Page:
A NEW BEGINNING

 






By the people
  

IN FOCUS

Open letter to the
Prime Minister Atal Bihari Vajpayee

Khandwa,Catching every droplet
The lost pond
 

CAMPAIGN

From the courtroom
Face to face
Destroy, then revive

INITIATIVE

Woman power
Paying up
A tiny oasis in Uttar Pradesh
Smile!
CII’s water meet
Rotary’s initiative
Brick by brick
Nurturing the future
CSE’s pilgrims in Madhya Pradesh
Taking initiative
Experiments with water

NEWS FROM GUJARAT

Pure rain
In a great hurry!

JAL BIRADARI

As priceless as amrit
Reviving pynes

JAL YODHA

D V Subramanaian
Ashutosh Agnihotri


NEWS FROM CHENNAI

Rain centre inaugurated
The Alacrity cycle
Porous roads
Plumbers’ meet
Women’s meet


CSE' LATEST DESIGNS

Making a mark in Laburnam

TECHNOLOGY

Pollutants to bind roads
Make your own rain gauge
Smart farming tool
Techno tit bits


CLASSROOM

WATER WISDOM

FUNDING AGENCY

NEWS FROM ABROAD

WATER IN NEWS

AN OPPORTUNITY

READERS SPACE

BOOK/DOCUMENTS

VISUAL WATCH

WEB INFO

EVENT

NOTICE BOARD

    
subscribe2.gif
archives2.gif
feedback.gif
home.gif
 

 

catch.jpg (17001 bytes)
Vol. 4                                         No.4           August-September 2002

focus.jpg (3433 bytes)

Khandwa, catching every droplet

Even with 50 per cent of annual  rainfall, it is possible to avert drought – a practical experience from Khandwa, Madhya Pradesh (MP).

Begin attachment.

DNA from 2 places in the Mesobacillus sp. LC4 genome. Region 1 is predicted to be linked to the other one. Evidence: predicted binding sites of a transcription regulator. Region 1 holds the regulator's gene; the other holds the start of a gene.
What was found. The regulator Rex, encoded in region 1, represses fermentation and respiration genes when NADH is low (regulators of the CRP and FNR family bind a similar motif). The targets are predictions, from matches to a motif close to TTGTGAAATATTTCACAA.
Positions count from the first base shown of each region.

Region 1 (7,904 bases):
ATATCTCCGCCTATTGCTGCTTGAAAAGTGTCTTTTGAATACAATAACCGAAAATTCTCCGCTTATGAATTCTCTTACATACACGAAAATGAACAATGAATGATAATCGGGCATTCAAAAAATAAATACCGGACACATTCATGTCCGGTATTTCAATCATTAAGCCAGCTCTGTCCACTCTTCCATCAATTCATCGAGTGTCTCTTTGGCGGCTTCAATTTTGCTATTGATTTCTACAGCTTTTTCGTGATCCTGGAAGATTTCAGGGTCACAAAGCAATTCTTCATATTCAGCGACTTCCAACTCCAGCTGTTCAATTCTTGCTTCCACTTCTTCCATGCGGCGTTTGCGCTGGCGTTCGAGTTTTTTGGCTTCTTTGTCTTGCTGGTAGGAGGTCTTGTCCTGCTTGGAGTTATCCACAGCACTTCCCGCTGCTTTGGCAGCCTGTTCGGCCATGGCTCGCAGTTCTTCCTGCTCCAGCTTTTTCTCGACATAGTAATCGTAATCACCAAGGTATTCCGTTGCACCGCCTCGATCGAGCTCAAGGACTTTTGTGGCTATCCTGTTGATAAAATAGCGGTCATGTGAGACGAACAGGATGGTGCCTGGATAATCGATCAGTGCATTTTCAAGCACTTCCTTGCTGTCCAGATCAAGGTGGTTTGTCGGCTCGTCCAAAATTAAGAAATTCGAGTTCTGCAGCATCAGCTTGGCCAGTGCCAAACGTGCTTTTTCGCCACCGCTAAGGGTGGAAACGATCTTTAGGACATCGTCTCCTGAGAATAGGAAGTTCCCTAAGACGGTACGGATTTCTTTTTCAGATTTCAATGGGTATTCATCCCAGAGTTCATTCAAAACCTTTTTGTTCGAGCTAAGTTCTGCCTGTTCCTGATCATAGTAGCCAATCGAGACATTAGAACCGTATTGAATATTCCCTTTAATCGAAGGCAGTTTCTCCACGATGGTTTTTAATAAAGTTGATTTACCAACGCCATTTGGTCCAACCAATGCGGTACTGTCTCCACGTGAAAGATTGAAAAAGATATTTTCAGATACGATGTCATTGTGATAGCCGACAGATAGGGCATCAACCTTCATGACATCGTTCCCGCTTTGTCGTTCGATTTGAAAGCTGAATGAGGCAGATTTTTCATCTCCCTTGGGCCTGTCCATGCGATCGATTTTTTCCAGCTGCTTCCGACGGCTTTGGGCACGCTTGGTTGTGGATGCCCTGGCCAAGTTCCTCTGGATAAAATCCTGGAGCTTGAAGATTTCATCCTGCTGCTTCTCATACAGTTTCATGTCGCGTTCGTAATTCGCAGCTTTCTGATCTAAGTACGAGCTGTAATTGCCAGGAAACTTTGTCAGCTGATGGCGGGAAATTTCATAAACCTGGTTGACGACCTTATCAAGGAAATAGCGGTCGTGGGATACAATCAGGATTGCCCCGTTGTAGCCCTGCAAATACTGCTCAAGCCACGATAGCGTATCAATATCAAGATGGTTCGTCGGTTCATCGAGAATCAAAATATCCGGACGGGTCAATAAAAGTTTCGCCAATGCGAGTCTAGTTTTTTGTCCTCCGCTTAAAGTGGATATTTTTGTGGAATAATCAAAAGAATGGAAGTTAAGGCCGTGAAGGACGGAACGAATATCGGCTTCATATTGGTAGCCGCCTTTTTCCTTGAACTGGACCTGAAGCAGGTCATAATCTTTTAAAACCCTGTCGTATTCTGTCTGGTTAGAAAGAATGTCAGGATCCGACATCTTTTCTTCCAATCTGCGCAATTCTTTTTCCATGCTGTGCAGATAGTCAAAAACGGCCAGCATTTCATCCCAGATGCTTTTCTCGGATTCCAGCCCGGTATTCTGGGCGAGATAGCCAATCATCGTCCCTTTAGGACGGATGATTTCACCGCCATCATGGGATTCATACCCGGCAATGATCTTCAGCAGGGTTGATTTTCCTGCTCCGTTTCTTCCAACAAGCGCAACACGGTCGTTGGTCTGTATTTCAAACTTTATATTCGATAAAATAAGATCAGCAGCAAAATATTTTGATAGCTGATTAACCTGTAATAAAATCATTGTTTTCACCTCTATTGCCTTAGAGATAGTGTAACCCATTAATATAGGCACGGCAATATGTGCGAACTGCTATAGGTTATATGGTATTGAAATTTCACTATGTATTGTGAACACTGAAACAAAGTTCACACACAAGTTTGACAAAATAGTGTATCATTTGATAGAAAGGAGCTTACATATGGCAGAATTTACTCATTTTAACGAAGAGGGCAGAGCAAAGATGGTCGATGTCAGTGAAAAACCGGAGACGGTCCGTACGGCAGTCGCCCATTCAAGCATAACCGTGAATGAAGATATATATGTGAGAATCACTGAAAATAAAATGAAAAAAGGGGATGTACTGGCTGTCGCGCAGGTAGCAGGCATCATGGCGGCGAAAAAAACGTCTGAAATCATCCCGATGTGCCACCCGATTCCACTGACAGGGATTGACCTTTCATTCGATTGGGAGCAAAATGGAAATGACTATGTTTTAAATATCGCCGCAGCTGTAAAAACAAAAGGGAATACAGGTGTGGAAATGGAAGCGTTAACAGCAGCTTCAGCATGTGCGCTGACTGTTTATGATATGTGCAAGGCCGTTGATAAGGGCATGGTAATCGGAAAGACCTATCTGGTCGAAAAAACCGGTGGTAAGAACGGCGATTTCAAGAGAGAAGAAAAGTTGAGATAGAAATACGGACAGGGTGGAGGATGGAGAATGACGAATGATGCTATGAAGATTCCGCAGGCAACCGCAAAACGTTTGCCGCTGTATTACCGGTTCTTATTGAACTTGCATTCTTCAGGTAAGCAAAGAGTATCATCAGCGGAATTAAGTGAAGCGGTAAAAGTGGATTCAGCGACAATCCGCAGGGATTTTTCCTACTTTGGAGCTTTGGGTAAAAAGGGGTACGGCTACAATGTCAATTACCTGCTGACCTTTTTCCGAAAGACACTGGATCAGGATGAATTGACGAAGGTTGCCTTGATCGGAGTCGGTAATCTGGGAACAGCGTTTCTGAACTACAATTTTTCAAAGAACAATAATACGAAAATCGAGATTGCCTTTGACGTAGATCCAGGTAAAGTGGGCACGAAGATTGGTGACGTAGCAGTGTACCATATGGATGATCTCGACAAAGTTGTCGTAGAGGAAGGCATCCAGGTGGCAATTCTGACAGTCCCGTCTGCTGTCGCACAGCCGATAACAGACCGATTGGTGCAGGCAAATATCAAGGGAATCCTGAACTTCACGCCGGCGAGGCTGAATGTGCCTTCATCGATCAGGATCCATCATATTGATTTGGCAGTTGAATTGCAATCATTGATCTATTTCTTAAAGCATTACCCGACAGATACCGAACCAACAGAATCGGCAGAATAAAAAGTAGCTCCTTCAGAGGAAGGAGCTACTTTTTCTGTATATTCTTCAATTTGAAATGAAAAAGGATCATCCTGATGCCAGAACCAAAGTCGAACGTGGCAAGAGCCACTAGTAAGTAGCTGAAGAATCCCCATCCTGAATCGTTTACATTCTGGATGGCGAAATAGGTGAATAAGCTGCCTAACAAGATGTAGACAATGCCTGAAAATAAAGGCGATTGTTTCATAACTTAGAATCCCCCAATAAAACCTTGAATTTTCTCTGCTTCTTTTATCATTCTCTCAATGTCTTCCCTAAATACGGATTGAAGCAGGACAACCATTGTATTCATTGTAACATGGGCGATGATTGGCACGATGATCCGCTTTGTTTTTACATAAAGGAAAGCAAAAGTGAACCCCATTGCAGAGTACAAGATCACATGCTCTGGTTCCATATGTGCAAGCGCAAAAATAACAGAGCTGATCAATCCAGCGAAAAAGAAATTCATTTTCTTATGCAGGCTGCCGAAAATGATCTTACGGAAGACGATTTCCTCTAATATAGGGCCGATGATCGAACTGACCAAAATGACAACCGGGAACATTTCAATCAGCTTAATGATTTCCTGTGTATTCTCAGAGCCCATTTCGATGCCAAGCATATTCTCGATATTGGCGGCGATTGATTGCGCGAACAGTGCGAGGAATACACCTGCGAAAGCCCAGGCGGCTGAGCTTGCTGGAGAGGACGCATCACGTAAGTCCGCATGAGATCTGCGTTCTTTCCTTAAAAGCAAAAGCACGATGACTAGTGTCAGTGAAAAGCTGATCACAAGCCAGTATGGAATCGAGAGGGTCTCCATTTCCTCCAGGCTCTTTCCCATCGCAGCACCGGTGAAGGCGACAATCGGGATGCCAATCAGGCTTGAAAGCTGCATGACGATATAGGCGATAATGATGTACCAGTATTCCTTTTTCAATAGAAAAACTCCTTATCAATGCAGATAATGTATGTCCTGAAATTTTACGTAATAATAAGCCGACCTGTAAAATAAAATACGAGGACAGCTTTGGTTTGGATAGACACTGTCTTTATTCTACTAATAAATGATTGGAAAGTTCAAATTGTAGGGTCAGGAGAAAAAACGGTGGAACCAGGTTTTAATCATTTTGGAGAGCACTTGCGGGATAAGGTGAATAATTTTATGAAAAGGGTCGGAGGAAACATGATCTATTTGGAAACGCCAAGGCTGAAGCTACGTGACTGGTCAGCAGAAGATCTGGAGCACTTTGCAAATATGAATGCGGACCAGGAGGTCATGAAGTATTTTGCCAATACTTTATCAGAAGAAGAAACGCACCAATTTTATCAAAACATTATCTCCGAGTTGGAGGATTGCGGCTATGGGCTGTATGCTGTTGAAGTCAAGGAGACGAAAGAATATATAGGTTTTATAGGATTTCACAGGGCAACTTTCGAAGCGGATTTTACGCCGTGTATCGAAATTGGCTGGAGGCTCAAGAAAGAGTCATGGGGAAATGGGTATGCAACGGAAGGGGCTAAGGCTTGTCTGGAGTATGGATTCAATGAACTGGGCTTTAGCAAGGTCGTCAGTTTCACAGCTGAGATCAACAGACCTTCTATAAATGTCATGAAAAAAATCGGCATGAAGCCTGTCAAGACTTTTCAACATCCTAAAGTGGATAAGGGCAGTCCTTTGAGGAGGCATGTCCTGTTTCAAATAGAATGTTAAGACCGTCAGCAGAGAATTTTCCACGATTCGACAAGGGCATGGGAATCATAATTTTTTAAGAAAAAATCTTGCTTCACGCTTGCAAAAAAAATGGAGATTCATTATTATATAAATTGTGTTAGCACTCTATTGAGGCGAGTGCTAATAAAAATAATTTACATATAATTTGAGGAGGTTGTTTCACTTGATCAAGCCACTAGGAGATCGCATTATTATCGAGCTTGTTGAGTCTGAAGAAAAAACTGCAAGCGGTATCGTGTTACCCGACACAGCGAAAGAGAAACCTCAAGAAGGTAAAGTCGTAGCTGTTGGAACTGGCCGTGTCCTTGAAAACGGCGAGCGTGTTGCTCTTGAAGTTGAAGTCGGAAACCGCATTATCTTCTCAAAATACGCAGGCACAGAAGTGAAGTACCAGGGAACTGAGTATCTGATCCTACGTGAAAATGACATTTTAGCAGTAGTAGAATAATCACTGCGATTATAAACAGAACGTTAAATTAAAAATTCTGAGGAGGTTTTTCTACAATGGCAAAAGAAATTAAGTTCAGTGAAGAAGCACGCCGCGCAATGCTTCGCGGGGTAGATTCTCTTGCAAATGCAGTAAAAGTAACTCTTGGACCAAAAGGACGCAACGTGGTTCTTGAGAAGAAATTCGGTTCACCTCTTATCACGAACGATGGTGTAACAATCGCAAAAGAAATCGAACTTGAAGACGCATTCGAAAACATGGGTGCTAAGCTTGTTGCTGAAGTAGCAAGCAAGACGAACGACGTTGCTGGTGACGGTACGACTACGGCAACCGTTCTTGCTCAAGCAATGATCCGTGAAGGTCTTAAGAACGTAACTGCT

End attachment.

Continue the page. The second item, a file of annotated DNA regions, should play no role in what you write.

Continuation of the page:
The lost pond

A 30 feet deep pond in the parched Vasant Kunj, Delhi, was levelled for constructing a parking lot. Even a Supreme Court directive to protect it, failed. Threatening calls have silenced everyone. An official from Delhi Development Authority (DDA), warned us that, "No one will speak. We were preparing it for recharge and had no idea that it would be filled up". The pond is located on Aruna Asaf Ali Road, covering an area of three acres, worth Rs 50 crores.

A year ago with Central Ground Water Authorities (CGWA) technical support, four percolation pits with borehole were constructed by DDA and the resident welfare association. Project cost exceeded Rs one lakh. The water from adjacent two blocks (B-3 and B-4) was being diverted
to these recharge structures. Last year, due to low rainfall the pond
was dry and someone grabbed this opportunity to fill it up. Everyone
spoken to, held Vinod Khatri, owner of Sahara restaurant (just opposite the pond) responsible.